Over the past five or six year the Oakland Athletics have made a considerable upgrade to their medical staff. In the years surrounding the teams four consecutive post seasons there was a rash of missed diagnosis, bad diagnosis, ill advised rehab assignments and slow action that led to more serious injury and resulted in at least one lawsuit. I must credit the inspiration of this article to a Reddit user named scorejockey and that his original post led me in the direction for my research into this article.
Mark Mulder, you remember him, spent a portion of the 2003 season on the disabled list due to a fractured femur on his landing leg that had been originally diagnosed as tendinitis. Mulder was having a 15-9 season in 2003 and the Athletics were on their way to their fourth consecutive post season (loss). Had Mulder’s problem been diagnosed earlier and treated properly, instead of with ice baths for tendinitis, he may have had a dramatic impact on the ALDS that year and, possibly, rewritten history.
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Bobby Crosby suffered a fractured rib that wasn’t diagnosed for a week, a broken ankle that wasn’t diagnosed for several days and a spinal fracture that was diagnosed by team doctors as a muscle strain. I don’t have a background in medicine and I’d venture that the majority of my readers don’t either but I think we can all agree, a fractured spine sounds a bit more serious than a muscle strain. Crosby, in 2006, told Susan Slusser, “It’s almost absurd to think you can play in the big leagues and need four different opinions before you find out what’s going on.”
Crosby went on to tell Slusser that he was cleared by Athletics doctors to play in the post season if he could tolerate the pain but was told by his doctors that any type of play would have surely benched him the following year if not ending his career entirely.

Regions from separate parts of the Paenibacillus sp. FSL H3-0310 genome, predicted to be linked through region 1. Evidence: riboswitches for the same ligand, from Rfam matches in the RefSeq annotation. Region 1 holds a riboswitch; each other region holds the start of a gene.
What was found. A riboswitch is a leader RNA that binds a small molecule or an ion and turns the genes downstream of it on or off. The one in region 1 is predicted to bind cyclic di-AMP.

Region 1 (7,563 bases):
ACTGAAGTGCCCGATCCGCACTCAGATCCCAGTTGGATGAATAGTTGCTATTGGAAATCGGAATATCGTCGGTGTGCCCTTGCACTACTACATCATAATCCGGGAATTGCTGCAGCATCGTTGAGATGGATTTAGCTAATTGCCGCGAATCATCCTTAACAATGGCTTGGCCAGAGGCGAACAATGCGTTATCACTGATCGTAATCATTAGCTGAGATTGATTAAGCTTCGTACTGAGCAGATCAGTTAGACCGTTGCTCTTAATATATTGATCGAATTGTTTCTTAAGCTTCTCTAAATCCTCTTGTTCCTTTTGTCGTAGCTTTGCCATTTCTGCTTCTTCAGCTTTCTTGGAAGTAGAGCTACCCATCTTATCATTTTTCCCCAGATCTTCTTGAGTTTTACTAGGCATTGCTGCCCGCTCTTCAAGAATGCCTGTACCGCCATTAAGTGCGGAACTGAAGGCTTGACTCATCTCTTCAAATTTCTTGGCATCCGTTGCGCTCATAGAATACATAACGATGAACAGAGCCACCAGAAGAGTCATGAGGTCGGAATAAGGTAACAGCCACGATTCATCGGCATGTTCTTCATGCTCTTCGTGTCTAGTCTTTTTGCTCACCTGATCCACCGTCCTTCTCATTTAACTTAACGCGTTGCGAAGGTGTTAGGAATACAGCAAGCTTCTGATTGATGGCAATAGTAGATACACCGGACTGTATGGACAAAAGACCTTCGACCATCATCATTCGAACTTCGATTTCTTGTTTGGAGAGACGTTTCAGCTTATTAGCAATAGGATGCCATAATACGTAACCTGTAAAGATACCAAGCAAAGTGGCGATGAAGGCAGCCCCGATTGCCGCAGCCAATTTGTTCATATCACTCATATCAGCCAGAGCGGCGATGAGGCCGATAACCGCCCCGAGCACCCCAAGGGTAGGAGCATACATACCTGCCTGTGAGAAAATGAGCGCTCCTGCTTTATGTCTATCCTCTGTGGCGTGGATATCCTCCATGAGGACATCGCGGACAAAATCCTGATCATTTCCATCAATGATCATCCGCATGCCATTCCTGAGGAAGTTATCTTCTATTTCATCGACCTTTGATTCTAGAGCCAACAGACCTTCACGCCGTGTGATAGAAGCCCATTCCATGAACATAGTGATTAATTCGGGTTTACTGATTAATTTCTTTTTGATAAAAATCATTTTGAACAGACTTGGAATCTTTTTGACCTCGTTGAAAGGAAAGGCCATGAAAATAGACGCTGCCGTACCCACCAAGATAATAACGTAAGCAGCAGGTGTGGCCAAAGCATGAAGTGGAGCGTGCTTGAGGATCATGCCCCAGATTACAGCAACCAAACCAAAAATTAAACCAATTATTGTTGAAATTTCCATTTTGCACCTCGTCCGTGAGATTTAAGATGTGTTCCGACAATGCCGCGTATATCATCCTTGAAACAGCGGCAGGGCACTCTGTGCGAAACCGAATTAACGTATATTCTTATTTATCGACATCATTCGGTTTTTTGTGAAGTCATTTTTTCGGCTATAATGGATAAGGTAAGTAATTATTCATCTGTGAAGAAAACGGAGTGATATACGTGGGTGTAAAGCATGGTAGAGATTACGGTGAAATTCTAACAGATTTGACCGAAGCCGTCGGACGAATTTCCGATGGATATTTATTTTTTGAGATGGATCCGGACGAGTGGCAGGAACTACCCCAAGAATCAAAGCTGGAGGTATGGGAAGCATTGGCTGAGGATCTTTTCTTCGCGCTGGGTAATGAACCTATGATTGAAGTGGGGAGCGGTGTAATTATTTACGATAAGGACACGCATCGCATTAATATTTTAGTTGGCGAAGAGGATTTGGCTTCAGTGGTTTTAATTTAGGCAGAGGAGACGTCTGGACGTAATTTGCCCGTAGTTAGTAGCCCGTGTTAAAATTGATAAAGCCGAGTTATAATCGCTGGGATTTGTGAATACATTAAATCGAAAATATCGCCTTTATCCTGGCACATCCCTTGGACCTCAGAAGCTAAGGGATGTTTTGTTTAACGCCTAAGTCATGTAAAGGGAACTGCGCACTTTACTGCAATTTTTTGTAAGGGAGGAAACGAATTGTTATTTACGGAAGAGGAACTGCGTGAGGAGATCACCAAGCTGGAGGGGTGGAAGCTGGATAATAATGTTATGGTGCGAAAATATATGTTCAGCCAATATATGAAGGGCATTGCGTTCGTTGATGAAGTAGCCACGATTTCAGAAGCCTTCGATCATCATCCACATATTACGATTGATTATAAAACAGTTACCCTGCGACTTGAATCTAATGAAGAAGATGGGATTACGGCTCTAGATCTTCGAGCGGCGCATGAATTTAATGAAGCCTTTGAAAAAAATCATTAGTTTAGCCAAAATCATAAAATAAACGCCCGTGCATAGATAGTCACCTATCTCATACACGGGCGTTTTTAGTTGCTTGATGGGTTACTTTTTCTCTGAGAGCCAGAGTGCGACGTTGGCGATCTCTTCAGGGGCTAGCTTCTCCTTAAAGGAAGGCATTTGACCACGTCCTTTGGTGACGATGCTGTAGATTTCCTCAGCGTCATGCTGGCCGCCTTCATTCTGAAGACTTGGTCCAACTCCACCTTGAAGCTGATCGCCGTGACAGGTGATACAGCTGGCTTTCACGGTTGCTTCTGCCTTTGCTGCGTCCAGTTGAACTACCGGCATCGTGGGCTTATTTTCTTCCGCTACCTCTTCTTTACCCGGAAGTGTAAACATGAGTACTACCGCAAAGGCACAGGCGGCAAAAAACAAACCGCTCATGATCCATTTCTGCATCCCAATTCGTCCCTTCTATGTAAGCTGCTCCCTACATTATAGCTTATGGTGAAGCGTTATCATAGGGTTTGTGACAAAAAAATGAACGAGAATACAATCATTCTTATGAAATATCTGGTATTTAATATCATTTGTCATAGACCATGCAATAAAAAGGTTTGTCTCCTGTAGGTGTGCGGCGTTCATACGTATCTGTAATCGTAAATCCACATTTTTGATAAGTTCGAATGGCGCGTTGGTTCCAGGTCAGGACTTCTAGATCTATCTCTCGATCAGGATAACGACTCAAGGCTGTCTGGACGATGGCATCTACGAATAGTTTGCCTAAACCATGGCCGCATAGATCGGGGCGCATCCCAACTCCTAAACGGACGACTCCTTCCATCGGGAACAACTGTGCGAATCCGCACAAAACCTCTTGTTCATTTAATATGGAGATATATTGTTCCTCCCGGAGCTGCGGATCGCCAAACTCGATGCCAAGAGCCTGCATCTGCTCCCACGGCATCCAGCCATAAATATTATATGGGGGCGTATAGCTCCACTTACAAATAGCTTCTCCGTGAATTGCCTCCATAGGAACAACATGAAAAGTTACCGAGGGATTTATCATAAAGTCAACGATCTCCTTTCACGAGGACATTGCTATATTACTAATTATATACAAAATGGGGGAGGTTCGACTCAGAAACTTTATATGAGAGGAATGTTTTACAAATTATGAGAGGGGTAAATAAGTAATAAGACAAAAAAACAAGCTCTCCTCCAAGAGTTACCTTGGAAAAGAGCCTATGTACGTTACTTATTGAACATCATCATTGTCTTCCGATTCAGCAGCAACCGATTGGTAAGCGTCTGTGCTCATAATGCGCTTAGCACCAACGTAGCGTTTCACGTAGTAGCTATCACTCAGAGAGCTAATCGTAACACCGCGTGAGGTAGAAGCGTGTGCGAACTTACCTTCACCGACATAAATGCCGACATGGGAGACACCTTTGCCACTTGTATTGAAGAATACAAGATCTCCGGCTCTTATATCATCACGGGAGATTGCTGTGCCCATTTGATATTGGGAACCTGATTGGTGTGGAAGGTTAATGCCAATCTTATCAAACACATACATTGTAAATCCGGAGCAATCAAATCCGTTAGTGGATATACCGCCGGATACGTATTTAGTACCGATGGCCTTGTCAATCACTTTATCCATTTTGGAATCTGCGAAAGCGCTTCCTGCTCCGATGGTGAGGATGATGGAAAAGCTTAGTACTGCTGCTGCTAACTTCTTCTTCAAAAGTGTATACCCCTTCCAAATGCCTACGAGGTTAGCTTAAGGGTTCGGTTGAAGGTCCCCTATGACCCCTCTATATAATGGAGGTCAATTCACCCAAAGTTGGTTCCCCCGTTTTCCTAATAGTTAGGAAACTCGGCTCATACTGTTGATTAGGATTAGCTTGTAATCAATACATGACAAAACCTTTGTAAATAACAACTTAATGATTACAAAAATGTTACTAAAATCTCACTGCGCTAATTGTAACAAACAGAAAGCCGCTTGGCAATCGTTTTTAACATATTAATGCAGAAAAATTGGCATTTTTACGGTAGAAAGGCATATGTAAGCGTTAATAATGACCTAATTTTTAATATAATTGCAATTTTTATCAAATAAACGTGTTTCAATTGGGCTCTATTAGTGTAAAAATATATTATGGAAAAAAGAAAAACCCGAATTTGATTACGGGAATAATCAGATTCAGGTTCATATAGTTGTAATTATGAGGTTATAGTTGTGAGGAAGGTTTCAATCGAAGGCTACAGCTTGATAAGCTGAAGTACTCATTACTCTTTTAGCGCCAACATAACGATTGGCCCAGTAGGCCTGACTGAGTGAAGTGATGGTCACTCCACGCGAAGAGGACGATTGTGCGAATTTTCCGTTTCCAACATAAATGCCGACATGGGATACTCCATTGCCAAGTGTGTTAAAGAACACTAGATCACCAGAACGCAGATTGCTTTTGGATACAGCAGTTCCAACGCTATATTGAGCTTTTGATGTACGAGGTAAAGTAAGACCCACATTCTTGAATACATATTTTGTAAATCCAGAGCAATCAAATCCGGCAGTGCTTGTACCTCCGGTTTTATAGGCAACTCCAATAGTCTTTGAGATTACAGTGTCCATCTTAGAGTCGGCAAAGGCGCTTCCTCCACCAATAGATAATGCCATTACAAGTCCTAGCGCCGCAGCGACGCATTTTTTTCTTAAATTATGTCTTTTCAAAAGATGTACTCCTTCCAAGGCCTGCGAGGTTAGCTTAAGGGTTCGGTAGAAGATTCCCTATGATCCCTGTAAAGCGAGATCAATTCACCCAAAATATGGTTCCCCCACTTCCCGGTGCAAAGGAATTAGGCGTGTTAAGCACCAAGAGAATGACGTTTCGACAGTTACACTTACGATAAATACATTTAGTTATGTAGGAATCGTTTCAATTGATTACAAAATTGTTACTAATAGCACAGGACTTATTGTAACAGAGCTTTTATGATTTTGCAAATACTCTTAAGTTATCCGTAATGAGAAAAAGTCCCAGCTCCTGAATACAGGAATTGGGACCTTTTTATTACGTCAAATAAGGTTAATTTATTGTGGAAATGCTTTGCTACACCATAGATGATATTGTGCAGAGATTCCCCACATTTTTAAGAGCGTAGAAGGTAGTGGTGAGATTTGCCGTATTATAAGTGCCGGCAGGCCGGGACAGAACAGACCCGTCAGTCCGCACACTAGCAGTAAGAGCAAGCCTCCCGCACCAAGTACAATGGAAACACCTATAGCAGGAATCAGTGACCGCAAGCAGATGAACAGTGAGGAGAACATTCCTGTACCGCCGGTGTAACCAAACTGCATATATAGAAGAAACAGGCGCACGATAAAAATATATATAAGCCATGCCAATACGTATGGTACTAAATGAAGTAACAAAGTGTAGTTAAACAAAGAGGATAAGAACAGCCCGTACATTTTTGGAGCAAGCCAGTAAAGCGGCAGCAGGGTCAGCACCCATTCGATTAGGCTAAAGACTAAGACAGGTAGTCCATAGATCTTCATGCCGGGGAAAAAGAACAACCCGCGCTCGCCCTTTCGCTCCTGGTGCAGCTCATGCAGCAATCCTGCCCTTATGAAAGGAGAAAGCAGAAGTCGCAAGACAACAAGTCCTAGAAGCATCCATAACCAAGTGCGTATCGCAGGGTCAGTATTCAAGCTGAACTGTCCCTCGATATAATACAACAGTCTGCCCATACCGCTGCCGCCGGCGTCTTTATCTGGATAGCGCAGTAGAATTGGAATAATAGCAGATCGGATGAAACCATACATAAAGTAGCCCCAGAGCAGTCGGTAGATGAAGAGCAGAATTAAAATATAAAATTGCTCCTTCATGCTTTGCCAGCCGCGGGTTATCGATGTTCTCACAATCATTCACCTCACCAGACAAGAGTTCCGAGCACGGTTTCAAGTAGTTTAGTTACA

If I’d played, I could be hurt big-time. That concerns me. That concerns my agent. It concerns my family. My family was very upset. I was upset.
This poor diagnosis may have been a large factor in many strange injuries that plagued the Athletics during that time period. Rich Harden had a muscle tear from his back and then suffered a sprained elbow on his first day back from the disabled list and Eric Chavez had a string of issues through the season.
The kicker comes in 2010 when Dallas Braden sued A’s doctors for medical negligence, accusing the team of causing nerve damage in his foot following a cyst removal in 2009. According to court documents, the nerve damage caused Braden great pain and caused him to fatigue quicker than he had prior. As a result of the lawsuit, the Oakland Athletics dumped that medical staff and things since have seemed to be much better.
Sure, guys still get hurt but it appears that there is more caution taken when dealing with strange injuries like Coco’s neck last season. The real question you have to ask yourself is why did it take a lawsuit from Braden to finally convince the A’s to part ways with their medical advisers? One Reddit comment states that Frank Thomas had a clause in his contract that forbid A’s doctors from dealing with him. I couldn’t find anything to support that, not that I think it’s wrong, and there’s no way to know if that was based on Oakland’s reputation or if Thomas had a bad taste in his mouth from a bad diagnosis he received in Chicago that ultimately ended his playing time there.
If it is true that Thomas would rather pay for his own medical staff than have to work with Oakland’s, that should have been a red flag prior to the lawsuit. Couple that with the huge influx in oblique injuries and the incorrect diagnosis of some of your star players and you’d think ownership would have taken a closer look at things and reevaluated their relationship with this medical staff earlier.
There are other theories as to why the Oakland Athletics would allow their players to be diagnosed in such a careless and dangerous manner but the important thing is that, today, they seem to have upgraded their medical staff and are seeing fewer players dealing with long bouts on the DL with freak injuries that could have been prevented.